What Is Criminal Gambling? – Sunday, 13.9.2009

Posted on 14 September 2009. Filed under: *Editorial*, Week 629 |

The Mirror, Vol. 13, No. 629

Is the Mirror a publication on legal affairs? No. But we have been dealing a lot during recent weeks and months with problems related to laws – their existence or non-existence, their different interpretations, and their enforcement of non-enforcement. And we have done so because of the irritation to which this leads – in the country and between representatives of Cambodia and persons and institutions in other countries.

The sentencing of three persons in their twenties, sending them for one year to prison, and – though they obviously lived under tight economic conditions – to pay US$1,700 each, made not only their family members cry, but these sentences led to the expression of strong sympathy and of sadness among their friends, as a newspaper reported, which is not know for frequent criticism of the authorities.

Surely, according to the letter of the law, these three people violated some regulations against gambling by operating some game machines with which children in their neighborhood were playing. They were respected in their area, they were able to support themselves economically by their work. It is not so clear that they really had been aware, before they were convicted as “gambling agents,” that what they did for a long time and in public was against some regulations.

A professor of law explained that their convictions serve to set a warning example to the general public, and especially to young people, not to violate the law.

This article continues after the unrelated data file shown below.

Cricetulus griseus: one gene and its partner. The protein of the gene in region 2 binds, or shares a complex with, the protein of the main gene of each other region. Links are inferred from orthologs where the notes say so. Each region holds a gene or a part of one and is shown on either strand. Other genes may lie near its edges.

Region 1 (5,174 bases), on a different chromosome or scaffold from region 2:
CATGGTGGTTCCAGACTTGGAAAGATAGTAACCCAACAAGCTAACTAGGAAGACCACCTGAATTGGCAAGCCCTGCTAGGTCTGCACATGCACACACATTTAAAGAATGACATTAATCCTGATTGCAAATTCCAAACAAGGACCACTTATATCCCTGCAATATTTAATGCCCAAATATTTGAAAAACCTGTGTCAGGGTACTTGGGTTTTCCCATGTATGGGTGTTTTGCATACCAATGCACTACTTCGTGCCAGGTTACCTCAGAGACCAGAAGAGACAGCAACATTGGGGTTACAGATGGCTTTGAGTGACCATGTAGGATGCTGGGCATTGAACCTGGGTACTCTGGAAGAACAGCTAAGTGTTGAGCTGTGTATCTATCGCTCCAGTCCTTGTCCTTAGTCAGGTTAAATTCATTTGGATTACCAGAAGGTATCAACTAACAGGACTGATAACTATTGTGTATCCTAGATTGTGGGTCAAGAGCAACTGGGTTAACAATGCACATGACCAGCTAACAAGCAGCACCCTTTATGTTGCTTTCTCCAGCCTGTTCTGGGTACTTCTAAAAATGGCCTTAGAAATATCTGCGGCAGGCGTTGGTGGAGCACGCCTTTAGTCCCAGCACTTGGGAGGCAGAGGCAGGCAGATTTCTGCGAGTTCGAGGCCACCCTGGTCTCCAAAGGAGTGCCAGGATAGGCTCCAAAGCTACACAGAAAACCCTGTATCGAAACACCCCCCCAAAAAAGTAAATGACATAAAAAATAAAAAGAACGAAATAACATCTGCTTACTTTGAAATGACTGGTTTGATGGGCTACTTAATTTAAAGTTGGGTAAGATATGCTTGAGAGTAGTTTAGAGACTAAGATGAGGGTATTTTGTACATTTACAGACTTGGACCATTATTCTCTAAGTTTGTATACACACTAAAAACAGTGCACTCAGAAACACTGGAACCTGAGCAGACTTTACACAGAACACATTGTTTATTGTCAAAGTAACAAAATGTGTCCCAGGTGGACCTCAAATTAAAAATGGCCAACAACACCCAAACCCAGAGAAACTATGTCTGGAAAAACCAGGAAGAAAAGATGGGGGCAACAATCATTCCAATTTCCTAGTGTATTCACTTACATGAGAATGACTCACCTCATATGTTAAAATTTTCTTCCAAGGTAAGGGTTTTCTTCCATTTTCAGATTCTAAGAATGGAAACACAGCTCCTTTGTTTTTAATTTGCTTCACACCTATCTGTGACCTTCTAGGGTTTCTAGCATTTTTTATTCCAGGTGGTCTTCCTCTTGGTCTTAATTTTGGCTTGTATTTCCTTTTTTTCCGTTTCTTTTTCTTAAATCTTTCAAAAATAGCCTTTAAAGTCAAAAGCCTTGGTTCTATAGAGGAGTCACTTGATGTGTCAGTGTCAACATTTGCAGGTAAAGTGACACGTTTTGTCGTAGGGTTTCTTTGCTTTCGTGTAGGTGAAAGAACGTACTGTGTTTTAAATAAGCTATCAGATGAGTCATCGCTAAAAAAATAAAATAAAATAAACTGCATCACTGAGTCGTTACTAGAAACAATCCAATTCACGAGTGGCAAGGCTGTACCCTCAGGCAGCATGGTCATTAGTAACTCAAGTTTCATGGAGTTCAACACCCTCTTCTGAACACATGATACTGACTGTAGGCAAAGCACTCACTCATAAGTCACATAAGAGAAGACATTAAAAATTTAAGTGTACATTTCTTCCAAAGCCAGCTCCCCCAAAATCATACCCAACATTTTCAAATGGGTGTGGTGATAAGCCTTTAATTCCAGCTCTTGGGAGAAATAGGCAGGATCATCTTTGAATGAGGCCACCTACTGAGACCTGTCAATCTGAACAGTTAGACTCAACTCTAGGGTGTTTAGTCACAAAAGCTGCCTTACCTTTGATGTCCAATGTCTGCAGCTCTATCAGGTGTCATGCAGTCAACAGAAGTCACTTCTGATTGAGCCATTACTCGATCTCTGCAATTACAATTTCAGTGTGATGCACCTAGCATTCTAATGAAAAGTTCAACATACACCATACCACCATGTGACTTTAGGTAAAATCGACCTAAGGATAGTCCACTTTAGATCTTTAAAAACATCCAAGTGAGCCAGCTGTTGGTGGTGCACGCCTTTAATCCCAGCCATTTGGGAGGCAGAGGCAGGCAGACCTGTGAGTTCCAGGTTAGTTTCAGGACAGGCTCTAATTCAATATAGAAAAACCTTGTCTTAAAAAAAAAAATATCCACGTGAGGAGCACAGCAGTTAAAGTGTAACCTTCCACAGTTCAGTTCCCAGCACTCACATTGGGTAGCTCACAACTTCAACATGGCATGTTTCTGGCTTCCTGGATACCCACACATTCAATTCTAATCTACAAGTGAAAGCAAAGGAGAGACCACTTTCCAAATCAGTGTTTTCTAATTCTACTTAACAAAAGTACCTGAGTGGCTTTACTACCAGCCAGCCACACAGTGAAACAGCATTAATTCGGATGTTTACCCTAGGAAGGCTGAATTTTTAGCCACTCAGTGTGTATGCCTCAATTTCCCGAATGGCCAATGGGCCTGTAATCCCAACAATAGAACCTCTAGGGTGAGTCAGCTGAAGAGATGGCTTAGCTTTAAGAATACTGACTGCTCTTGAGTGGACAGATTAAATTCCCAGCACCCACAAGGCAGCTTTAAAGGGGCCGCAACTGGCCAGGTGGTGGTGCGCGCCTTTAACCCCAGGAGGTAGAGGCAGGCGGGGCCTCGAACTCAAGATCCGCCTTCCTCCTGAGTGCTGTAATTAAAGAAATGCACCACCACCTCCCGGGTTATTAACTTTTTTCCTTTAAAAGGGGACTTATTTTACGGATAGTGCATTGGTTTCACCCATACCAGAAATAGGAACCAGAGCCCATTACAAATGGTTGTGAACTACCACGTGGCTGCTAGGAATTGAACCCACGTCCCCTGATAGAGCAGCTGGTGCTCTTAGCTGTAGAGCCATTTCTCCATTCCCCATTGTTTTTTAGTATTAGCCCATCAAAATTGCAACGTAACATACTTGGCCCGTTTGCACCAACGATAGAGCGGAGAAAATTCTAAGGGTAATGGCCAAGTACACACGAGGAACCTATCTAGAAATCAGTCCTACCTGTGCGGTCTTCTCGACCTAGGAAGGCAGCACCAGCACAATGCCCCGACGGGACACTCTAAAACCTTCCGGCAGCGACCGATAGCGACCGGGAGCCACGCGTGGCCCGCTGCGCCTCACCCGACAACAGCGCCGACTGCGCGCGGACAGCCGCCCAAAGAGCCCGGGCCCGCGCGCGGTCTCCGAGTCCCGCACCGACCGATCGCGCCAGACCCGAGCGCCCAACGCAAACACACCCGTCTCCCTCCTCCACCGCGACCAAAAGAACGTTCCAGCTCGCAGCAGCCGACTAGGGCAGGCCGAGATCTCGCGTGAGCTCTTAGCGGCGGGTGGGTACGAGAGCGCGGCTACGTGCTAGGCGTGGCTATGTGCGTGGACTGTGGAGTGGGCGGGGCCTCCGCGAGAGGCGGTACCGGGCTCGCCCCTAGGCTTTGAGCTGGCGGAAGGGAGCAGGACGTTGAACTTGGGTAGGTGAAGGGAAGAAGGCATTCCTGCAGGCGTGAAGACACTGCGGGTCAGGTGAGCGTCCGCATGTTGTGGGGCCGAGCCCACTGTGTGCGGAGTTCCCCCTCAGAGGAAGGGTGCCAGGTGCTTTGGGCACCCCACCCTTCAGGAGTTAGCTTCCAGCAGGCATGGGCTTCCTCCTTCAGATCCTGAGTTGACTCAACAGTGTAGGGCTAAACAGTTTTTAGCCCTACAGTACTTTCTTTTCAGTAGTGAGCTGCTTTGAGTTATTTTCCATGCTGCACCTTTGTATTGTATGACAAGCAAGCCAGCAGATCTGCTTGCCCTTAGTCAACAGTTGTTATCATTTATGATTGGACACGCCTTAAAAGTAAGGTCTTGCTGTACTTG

But will the public understand it like that, when the same article made also reference to another case: that in mid July 2009, 39 people, who had been arrested at a secret, real gambling site, were sentenced to 18 month is prison – but their sentences were suspended for five years – and while the three people who had operated a gaming place for children were convicted to go to prison and pay $1,700, the real gamblers got suspended sentences and have to pay only $1,250.

So what is the lesson the public can learn from this?

It surely leads to caution, not to do things which might lead to trouble – but it is difficult to imagine that such cases lead to a deeper conviction to care for respect for the law, as long as the public cannot see that everybody is under the law. And the people see violations of the equality under the law regularly.

One newspaper reported, what can be observed not only during normal daily traffic, but even during road traffic control campaigns:

“Police Do Not Dare to Go Near High Ranking Officials’ Luxury Cars Violating the Traffic Law”

During the week, there was also a report that in Phnom Penh, 162 among 523 pharmacies are not licensed. To announce such figures indicates that the authorities know these figures. And 162 pharmacies continue to sell medicines, gambling with the health and maybe the life of their customers.

Different gamblings – in one case, three people were sent to prison. In many others, business continues as usual.


Please recommend us also to your colleagues and friends.

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